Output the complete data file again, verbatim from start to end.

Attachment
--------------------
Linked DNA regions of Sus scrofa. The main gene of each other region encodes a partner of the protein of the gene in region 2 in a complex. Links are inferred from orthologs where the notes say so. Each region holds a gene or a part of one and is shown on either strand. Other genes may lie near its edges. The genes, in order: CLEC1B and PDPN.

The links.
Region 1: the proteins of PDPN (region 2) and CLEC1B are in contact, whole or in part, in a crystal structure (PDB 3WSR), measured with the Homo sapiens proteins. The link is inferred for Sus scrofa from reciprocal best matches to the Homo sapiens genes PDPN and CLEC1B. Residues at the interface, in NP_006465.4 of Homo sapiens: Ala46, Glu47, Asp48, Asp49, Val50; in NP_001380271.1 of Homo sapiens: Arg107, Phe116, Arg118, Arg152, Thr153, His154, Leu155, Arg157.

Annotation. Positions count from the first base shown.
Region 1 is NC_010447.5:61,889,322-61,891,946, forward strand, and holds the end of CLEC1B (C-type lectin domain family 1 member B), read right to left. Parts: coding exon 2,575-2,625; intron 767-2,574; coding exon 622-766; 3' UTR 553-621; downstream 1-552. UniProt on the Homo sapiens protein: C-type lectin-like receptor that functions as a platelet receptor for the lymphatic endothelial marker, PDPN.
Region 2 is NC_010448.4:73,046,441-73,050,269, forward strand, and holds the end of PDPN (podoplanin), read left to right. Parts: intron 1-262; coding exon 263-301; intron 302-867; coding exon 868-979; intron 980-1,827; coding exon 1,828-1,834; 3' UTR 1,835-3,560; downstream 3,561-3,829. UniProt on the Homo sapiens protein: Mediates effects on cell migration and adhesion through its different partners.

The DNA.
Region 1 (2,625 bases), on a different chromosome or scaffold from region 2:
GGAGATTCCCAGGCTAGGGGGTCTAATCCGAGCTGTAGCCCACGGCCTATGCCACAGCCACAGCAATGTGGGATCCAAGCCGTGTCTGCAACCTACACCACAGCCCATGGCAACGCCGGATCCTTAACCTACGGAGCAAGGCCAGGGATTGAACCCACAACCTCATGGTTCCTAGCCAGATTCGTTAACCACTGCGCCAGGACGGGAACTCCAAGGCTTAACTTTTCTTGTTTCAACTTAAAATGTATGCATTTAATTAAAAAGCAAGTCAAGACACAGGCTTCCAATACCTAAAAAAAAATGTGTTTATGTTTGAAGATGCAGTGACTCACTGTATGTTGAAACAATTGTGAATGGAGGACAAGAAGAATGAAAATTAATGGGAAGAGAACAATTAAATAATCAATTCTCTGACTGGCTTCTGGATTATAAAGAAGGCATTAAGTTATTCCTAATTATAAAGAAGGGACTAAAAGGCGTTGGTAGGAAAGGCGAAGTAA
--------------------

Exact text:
Linked DNA regions of Sus scrofa. The main gene of each other region encodes a partner of the protein of the gene in region 2 in a complex. Links are inferred from orthologs where the notes say so. Each region holds a gene or a part of one and is shown on either strand. Other genes may lie near its edges. The genes, in order: CLEC1B and PDPN.

The links.
Region 1: the proteins of PDPN (region 2) and CLEC1B are in contact, whole or in part, in a crystal structure (PDB 3WSR), measured with the Homo sapiens proteins. The link is inferred for Sus scrofa from reciprocal best matches to the Homo sapiens genes PDPN and CLEC1B. Residues at the interface, in NP_006465.4 of Homo sapiens: Ala46, Glu47, Asp48, Asp49, Val50; in NP_001380271.1 of Homo sapiens: Arg107, Phe116, Arg118, Arg152, Thr153, His154, Leu155, Arg157.

Annotation. Positions count from the first base shown.
Region 1 is NC_010447.5:61,889,322-61,891,946, forward strand, and holds the end of CLEC1B (C-type lectin domain family 1 member B), read right to left. Parts: coding exon 2,575-2,625; intron 767-2,574; coding exon 622-766; 3' UTR 553-621; downstream 1-552. UniProt on the Homo sapiens protein: C-type lectin-like receptor that functions as a platelet receptor for the lymphatic endothelial marker, PDPN.
Region 2 is NC_010448.4:73,046,441-73,050,269, forward strand, and holds the end of PDPN (podoplanin), read left to right. Parts: intron 1-262; coding exon 263-301; intron 302-867; coding exon 868-979; intron 980-1,827; coding exon 1,828-1,834; 3' UTR 1,835-3,560; downstream 3,561-3,829. UniProt on the Homo sapiens protein: Mediates effects on cell migration and adhesion through its different partners.

The DNA.
Region 1 (2,625 bases), on a different chromosome or scaffold from region 2:
GGAGATTCCCAGGCTAGGGGGTCTAATCCGAGCTGTAGCCCACGGCCTATGCCACAGCCACAGCAATGTGGGATCCAAGCCGTGTCTGCAACCTACACCACAGCCCATGGCAACGCCGGATCCTTAACCTACGGAGCAAGGCCAGGGATTGAACCCACAACCTCATGGTTCCTAGCCAGATTCGTTAACCACTGCGCCAGGACGGGAACTCCAAGGCTTAACTTTTCTTGTTTCAACTTAAAATGTATGCATTTAATTAAAAAGCAAGTCAAGACACAGGCTTCCAATACCTAAAAAAAAATGTGTTTATGTTTGAAGATGCAGTGACTCACTGTATGTTGAAACAATTGTGAATGGAGGACAAGAAGAATGAAAATTAATGGGAAGAGAACAATTAAATAATCAATTCTCTGACTGGCTTCTGGATTATAAAGAAGGCATTAAGTTATTCCTAATTATAAAGAAGGGACTAAAAGGCGTTGGTAGGAAAGGCGAAGTAA